Rolls Royce. The absolute epitome of British engineering excellence which is synonymous with the evergreen elegance of commercial flight and the equal allure of luxury cars.
Whilst the elevated social status of the discerning connoisseurs for whom only a Rolls Royce will do exudes imagery of 'old money' stability and alludes to the unflappable establishment of the upper classes, it still has to be run as a business, and at times during which air travel has been severely restricted and the climate zealots are banging an increasingly loud drum, sitting back whilst the orders roll in is not an option.
Rolls Royce stock, listed on the London Stock Exchange, recently dropped below £1 per share, however it has been climbing steadily this week and is now at a 5-day high, with analysts following its moves closely, and eager to share their opinions.
Even as recently as a day ago, there was a degree of clamor from within the realms of the analysts that considered what may happen if another lockdown is implemented, which would mean less planes in the air due to travel restrictions, under which circumstances Rolls-Royce would continue to lose revenue on its maintenance contracts as these are dependent on airtime.
Interestingly, aircraft engine maintenance contracts are a significant contributor to Rolls Royce's revenues, as the manufacturing of aircraft engines is so cost-intensive that the company pretty much breaks even on the sale of engines but structures its business model toward maintenance contracts.
Rolls Royce stock has risen 3.8% since the market opened this morning, which is quite a substantial move for a firm which is involved in traditional manufacturing, and which relies on a customer base that is being heavily impacted by unpredictable lockdowns.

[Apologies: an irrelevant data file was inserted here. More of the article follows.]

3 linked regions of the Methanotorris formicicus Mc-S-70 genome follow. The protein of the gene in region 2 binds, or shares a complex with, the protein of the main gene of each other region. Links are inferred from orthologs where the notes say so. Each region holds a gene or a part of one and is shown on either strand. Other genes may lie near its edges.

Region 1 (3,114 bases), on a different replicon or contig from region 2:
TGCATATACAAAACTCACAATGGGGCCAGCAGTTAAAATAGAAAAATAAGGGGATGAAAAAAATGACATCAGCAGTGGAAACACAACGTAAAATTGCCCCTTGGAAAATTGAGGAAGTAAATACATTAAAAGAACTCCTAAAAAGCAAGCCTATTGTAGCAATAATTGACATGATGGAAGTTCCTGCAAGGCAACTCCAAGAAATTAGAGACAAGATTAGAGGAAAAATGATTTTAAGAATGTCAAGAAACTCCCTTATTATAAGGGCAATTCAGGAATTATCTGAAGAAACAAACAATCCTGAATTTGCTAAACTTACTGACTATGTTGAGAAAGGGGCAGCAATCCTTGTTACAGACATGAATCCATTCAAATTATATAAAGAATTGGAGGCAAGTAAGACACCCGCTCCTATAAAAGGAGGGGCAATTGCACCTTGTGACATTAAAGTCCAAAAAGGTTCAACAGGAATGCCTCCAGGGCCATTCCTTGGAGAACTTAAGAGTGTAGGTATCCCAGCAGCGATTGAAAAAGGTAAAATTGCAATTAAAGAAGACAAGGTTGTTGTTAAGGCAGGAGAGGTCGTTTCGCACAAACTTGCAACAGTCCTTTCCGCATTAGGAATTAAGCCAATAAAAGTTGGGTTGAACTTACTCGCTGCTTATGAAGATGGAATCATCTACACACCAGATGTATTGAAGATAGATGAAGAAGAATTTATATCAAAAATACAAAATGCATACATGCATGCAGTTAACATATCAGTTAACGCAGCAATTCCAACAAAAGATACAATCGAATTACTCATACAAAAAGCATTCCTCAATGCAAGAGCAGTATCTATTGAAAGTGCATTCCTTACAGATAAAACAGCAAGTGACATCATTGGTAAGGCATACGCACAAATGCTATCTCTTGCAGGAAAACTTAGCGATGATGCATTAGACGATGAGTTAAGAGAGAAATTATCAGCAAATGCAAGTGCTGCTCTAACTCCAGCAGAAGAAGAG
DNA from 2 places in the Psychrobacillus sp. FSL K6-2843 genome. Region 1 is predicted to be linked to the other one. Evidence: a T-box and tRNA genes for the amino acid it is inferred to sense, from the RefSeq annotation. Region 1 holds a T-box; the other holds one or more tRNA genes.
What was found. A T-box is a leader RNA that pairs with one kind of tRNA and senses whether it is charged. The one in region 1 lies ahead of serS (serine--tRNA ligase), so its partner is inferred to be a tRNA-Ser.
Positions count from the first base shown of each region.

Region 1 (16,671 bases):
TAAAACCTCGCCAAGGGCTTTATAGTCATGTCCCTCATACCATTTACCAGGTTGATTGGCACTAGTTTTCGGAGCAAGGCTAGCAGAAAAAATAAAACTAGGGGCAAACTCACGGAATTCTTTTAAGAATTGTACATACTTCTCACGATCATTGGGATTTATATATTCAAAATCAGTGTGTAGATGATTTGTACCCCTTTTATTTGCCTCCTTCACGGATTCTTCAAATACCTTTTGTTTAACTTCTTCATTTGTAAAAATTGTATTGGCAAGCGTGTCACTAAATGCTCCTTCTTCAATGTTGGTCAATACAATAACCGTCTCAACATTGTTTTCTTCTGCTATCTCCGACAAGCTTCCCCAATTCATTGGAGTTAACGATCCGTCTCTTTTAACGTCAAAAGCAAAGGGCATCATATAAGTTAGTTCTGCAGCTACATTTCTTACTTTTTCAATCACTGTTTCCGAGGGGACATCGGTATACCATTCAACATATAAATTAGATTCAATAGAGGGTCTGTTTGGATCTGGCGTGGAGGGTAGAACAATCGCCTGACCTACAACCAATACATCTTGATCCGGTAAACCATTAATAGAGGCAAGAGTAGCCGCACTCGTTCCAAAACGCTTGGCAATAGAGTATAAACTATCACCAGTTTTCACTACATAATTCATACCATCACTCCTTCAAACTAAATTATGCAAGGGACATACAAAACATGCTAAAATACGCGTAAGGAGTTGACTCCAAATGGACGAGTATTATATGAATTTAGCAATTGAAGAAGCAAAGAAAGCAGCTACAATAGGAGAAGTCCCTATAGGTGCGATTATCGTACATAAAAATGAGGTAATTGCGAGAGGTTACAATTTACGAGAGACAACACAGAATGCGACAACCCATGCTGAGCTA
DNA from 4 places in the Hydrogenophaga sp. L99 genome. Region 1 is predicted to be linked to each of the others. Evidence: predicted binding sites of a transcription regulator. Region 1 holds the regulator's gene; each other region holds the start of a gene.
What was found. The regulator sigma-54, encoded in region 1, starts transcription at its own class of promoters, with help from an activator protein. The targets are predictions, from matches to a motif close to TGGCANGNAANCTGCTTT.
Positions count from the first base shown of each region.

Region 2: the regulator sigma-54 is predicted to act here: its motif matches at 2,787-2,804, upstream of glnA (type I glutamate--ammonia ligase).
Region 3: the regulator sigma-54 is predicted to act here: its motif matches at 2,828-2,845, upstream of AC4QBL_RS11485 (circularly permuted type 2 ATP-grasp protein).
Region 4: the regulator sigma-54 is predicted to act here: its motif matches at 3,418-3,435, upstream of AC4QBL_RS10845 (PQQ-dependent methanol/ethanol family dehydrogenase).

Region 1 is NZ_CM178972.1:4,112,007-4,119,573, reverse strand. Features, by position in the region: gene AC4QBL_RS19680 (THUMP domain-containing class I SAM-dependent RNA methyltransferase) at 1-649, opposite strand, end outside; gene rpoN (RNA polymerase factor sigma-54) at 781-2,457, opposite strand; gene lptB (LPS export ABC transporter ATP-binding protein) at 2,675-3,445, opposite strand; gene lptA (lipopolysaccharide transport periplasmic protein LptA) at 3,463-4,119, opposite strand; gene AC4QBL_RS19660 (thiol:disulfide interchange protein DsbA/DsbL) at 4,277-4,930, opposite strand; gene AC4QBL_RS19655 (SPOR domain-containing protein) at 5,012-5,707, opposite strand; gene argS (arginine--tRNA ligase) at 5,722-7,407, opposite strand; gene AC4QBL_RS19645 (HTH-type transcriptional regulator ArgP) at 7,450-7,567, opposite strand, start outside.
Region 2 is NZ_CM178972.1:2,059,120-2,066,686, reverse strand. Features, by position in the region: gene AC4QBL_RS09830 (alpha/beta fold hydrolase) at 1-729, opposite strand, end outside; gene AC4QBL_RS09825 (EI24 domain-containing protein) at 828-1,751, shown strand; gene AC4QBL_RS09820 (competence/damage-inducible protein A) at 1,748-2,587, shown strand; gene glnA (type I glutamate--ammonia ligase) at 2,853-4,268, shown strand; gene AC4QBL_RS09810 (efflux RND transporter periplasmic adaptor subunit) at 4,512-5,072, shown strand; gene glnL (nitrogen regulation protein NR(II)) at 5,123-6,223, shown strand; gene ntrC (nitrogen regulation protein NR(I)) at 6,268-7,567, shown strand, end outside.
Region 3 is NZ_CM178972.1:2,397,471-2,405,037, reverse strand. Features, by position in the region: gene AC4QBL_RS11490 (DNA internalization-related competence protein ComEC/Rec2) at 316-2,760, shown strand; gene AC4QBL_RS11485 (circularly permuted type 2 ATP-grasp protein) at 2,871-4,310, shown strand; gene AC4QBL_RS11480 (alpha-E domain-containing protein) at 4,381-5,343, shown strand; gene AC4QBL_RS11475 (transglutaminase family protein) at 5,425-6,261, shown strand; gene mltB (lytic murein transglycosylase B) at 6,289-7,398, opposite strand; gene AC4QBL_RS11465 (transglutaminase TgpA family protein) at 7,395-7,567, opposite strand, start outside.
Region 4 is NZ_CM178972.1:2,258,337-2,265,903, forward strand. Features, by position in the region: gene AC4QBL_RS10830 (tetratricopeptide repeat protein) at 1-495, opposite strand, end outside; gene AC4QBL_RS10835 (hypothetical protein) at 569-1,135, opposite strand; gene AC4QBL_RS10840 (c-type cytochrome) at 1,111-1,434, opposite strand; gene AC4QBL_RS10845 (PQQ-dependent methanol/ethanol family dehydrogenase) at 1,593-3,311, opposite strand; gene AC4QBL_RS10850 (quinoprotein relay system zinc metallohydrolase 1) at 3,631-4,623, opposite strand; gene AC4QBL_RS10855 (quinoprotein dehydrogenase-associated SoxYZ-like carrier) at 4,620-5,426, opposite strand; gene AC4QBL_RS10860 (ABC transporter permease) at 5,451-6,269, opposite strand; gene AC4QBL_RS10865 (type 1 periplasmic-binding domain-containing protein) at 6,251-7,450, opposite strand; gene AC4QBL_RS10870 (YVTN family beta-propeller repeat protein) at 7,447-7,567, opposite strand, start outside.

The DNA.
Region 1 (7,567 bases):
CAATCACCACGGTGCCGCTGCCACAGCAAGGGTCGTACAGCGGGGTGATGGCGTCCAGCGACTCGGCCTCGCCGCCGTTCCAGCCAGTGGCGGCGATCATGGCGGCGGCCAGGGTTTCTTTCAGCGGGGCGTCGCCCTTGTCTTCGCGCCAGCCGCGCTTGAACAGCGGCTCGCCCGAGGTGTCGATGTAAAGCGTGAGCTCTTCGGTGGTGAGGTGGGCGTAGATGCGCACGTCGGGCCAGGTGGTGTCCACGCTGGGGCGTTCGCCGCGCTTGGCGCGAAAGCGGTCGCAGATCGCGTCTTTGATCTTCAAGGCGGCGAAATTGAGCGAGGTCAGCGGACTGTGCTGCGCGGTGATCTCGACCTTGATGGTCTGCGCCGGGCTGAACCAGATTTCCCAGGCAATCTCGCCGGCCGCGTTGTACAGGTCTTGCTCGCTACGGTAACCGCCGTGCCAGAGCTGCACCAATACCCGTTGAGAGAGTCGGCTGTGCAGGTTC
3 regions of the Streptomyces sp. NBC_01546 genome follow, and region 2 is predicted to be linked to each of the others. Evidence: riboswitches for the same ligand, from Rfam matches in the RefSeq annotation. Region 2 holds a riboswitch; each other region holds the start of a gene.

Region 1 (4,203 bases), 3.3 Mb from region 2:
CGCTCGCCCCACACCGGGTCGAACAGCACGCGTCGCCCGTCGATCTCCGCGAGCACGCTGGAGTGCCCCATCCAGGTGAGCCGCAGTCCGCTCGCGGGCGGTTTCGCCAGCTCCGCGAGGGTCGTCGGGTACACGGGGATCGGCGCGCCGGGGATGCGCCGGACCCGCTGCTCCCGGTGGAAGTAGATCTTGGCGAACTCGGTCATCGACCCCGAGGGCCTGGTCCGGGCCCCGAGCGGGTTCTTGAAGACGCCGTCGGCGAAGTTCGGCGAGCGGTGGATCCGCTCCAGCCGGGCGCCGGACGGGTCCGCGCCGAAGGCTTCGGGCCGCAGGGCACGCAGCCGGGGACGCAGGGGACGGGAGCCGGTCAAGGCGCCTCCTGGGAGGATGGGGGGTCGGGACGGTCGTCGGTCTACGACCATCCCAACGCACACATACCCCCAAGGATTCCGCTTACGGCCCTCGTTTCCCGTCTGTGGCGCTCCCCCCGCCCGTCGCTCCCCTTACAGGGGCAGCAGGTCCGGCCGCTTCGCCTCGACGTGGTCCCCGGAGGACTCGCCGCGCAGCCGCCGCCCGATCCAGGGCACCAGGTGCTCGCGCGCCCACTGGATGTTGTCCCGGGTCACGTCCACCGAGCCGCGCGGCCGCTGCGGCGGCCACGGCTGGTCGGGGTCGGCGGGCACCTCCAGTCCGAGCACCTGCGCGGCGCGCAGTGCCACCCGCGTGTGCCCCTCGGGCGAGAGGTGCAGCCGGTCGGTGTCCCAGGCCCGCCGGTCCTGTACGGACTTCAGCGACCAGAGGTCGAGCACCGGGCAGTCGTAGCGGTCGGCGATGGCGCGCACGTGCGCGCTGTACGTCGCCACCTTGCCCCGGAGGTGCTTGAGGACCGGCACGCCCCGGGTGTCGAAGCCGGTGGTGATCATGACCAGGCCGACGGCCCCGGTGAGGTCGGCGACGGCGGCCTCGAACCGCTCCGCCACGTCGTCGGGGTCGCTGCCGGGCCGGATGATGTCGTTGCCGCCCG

It would have been a great shame indeed to have seen Rolls Royce go into administration, something that was a very real possibility during 2020, however the company has managed to pull itself back from the brink and is now on the road to recovery.
Rolls Royce's balance sheet looks a lot healthier now when compared to last year, and the threat of bankruptcy is no longer in sight. This is mainly because the company secured £7.3m in additional liquidity in 2020, plus there are a lot more road cars being sold.
Of course, it costs a lot of money to develop road cars, and Rolls Royce is a small, premium player in a world dominated by massive global corporations with enormous R&D budgets, however when I first saw London 30 years ago at the beginning of my career, I would occasionally marvel at the rare sight of a then-new Silver Spirit or a well-kept 1970s Silver Shadow wafting through Knightsbridge, and would remember that sight for years.
Now, London is awash with new Rolls Royce models. Every street in Central London appears to have at least one Rolls Royce adorning it, and they are almost ten-a-penny in the secure underground garages of apartment buildings and offices across the Capital.
This of course means that Rolls Royce is doing better in its home market than ever, despite Britain being hampered by a massive recession, however despite the proliferation of new Rolls Royce models bringing revenue to the company, it must be remembered that it costs a fortune to develop and manufacture cars, especially when scaling up and producing more than in many years previous.
Share prices are at the 102p mark today, which is healthy indeed. Let's hope that for many reasons, as well as this, there is no lockdown in the future, as not only would that be catastrophic for pretty much everyone, but Rolls Royce's ideal situation of turning cash flow positive would become a nothing more than a pipe dream.